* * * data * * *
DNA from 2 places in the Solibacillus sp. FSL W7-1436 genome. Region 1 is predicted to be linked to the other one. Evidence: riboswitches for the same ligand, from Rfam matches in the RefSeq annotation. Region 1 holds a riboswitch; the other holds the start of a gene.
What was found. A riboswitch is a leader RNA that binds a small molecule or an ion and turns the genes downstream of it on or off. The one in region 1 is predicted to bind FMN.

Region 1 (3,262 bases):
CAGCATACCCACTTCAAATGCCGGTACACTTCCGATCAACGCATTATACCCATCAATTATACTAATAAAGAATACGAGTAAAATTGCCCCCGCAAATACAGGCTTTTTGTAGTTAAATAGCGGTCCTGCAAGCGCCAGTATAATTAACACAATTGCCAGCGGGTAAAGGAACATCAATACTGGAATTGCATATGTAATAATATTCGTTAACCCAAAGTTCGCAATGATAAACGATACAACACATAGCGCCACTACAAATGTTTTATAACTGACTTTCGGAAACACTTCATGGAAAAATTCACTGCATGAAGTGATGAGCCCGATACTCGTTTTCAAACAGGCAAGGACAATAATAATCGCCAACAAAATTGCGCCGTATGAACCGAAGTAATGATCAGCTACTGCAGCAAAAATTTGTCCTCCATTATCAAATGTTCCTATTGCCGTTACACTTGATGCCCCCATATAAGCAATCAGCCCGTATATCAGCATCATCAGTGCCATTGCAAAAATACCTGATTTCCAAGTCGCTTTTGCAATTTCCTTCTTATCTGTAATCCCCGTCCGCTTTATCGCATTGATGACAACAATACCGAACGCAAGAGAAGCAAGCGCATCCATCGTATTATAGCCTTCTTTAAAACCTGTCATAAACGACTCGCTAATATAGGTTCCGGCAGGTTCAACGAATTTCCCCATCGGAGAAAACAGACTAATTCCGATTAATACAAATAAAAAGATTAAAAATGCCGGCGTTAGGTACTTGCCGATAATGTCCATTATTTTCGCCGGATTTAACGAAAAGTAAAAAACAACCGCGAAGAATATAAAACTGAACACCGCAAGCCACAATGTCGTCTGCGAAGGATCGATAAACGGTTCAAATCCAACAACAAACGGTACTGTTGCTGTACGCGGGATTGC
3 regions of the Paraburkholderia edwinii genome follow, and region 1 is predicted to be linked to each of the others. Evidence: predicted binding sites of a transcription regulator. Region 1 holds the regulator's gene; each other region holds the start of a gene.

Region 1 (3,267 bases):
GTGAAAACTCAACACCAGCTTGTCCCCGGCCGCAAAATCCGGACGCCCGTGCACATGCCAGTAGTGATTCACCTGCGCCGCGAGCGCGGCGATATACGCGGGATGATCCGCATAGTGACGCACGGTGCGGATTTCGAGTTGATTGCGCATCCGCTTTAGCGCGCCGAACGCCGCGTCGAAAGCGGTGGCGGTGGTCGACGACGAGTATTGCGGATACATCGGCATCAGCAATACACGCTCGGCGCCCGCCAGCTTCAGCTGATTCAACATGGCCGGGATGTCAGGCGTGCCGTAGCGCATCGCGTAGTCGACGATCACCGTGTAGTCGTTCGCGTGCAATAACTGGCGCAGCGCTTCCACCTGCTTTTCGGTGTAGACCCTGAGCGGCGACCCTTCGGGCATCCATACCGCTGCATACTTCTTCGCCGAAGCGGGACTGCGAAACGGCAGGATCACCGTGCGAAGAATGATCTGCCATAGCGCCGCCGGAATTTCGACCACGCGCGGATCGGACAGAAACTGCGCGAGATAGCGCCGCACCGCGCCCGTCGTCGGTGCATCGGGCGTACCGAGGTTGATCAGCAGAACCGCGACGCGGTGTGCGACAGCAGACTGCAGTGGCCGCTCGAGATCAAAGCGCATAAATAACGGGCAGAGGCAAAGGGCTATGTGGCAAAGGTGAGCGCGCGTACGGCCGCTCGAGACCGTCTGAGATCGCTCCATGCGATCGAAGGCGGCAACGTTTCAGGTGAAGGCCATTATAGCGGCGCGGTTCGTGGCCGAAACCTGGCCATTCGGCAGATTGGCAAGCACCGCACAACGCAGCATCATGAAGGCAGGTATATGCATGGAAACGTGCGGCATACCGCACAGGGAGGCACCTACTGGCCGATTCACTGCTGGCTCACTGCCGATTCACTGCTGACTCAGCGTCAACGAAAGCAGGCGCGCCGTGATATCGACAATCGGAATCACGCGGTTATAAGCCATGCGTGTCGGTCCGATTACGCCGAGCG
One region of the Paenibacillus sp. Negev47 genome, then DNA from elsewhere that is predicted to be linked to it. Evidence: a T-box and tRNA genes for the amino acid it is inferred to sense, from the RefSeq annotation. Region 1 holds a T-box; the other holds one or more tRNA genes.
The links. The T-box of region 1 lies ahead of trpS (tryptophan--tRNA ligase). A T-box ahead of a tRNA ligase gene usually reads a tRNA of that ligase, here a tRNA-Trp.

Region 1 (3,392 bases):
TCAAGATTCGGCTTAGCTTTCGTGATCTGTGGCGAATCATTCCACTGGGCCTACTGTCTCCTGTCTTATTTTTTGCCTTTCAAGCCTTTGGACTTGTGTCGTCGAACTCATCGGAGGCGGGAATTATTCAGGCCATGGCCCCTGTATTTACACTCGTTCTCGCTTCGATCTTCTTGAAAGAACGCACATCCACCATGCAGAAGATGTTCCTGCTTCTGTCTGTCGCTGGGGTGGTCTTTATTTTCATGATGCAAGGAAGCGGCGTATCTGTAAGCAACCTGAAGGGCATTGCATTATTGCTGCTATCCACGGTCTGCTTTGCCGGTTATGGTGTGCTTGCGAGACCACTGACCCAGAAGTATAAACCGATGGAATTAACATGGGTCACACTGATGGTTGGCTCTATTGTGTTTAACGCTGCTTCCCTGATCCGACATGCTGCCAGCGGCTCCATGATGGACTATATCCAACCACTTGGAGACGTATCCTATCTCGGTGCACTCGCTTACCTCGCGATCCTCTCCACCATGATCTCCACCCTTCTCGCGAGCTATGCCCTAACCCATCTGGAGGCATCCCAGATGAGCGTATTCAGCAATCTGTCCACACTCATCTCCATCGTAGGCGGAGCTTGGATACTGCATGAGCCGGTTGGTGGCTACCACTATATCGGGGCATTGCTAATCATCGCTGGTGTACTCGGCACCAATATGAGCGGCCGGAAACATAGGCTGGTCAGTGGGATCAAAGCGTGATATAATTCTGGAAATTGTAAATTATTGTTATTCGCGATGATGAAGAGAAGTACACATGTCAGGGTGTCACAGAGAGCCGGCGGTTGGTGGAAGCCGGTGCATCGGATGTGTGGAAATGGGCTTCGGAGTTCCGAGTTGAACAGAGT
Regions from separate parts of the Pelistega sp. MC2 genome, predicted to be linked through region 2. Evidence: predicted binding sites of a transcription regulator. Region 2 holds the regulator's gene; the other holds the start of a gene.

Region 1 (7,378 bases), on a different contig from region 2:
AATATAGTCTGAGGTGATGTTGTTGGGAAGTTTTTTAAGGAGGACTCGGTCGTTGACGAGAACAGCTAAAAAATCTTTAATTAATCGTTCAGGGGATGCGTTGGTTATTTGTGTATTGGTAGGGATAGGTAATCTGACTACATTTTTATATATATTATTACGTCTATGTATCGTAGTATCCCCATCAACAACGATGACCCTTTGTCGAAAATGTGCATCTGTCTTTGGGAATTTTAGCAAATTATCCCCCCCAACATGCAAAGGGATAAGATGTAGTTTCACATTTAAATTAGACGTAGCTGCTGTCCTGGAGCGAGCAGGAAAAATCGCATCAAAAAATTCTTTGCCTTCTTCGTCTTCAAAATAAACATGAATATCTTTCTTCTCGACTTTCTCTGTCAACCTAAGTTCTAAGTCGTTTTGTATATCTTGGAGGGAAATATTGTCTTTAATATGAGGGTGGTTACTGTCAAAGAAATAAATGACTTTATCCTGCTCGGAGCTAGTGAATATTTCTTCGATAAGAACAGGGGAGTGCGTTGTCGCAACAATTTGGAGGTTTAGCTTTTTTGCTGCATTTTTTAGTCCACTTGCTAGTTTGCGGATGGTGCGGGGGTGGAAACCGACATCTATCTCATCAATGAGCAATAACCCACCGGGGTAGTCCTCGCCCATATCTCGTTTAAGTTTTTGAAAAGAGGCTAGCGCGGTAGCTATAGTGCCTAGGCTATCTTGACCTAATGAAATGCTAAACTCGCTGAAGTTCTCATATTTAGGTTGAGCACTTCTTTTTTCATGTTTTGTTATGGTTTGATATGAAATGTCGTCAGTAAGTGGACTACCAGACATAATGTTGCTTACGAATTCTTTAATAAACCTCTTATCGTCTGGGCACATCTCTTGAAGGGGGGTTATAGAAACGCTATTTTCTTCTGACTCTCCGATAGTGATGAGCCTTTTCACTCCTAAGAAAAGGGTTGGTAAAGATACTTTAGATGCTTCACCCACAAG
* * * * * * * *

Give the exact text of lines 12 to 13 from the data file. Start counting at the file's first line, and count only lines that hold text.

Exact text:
Regions from separate parts of the Pelistega sp. MC2 genome, predicted to be linked through region 2. Evidence: predicted binding sites of a transcription regulator. Region 2 holds the regulator's gene; the other holds the start of a gene.

Region 1 (7,378 bases), on a different contig from region 2: